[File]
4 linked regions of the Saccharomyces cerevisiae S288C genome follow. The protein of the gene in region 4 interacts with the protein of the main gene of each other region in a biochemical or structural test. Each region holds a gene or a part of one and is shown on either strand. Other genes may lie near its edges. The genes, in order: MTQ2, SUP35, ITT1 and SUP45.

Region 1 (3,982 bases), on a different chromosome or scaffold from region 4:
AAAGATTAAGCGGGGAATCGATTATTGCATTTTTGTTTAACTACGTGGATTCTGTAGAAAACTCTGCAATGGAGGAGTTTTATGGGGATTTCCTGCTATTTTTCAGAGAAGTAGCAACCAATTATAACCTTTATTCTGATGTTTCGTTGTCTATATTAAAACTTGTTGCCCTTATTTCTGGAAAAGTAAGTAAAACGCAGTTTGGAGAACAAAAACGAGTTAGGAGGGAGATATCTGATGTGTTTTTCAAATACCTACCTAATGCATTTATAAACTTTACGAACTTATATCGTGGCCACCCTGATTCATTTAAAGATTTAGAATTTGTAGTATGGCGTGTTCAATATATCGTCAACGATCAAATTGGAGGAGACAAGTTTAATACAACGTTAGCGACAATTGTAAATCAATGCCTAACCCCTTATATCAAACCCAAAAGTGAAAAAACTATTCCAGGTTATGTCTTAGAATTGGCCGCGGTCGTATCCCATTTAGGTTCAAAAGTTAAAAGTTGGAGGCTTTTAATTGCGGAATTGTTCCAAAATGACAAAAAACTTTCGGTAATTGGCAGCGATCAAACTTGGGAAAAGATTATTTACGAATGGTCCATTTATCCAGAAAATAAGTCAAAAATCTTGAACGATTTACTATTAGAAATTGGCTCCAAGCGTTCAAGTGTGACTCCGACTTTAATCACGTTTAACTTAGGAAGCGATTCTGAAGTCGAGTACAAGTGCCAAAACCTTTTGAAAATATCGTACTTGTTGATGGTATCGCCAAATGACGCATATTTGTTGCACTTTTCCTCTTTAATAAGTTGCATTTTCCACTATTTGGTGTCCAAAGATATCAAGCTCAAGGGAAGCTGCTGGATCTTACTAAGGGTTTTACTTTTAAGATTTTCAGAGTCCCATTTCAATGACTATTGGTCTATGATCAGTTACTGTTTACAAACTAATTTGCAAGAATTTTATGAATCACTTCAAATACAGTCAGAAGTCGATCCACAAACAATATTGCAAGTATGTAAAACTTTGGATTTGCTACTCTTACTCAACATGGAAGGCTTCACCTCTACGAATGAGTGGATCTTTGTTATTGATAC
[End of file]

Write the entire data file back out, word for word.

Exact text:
4 linked regions of the Saccharomyces cerevisiae S288C genome follow. The protein of the gene in region 4 interacts with the protein of the main gene of each other region in a biochemical or structural test. Each region holds a gene or a part of one and is shown on either strand. Other genes may lie near its edges. The genes, in order: MTQ2, SUP35, ITT1 and SUP45.

Region 1 (3,982 bases), on a different chromosome or scaffold from region 4:
AAAGATTAAGCGGGGAATCGATTATTGCATTTTTGTTTAACTACGTGGATTCTGTAGAAAACTCTGCAATGGAGGAGTTTTATGGGGATTTCCTGCTATTTTTCAGAGAAGTAGCAACCAATTATAACCTTTATTCTGATGTTTCGTTGTCTATATTAAAACTTGTTGCCCTTATTTCTGGAAAAGTAAGTAAAACGCAGTTTGGAGAACAAAAACGAGTTAGGAGGGAGATATCTGATGTGTTTTTCAAATACCTACCTAATGCATTTATAAACTTTACGAACTTATATCGTGGCCACCCTGATTCATTTAAAGATTTAGAATTTGTAGTATGGCGTGTTCAATATATCGTCAACGATCAAATTGGAGGAGACAAGTTTAATACAACGTTAGCGACAATTGTAAATCAATGCCTAACCCCTTATATCAAACCCAAAAGTGAAAAAACTATTCCAGGTTATGTCTTAGAATTGGCCGCGGTCGTATCCCATTTAGGTTCAAAAGTTAAAAGTTGGAGGCTTTTAATTGCGGAATTGTTCCAAAATGACAAAAAACTTTCGGTAATTGGCAGCGATCAAACTTGGGAAAAGATTATTTACGAATGGTCCATTTATCCAGAAAATAAGTCAAAAATCTTGAACGATTTACTATTAGAAATTGGCTCCAAGCGTTCAAGTGTGACTCCGACTTTAATCACGTTTAACTTAGGAAGCGATTCTGAAGTCGAGTACAAGTGCCAAAACCTTTTGAAAATATCGTACTTGTTGATGGTATCGCCAAATGACGCATATTTGTTGCACTTTTCCTCTTTAATAAGTTGCATTTTCCACTATTTGGTGTCCAAAGATATCAAGCTCAAGGGAAGCTGCTGGATCTTACTAAGGGTTTTACTTTTAAGATTTTCAGAGTCCCATTTCAATGACTATTGGTCTATGATCAGTTACTGTTTACAAACTAATTTGCAAGAATTTTATGAATCACTTCAAATACAGTCAGAAGTCGATCCACAAACAATATTGCAAGTATGTAAAACTTTGGATTTGCTACTCTTACTCAACATGGAAGGCTTCACCTCTACGAATGAGTGGATCTTTGTTATTGATAC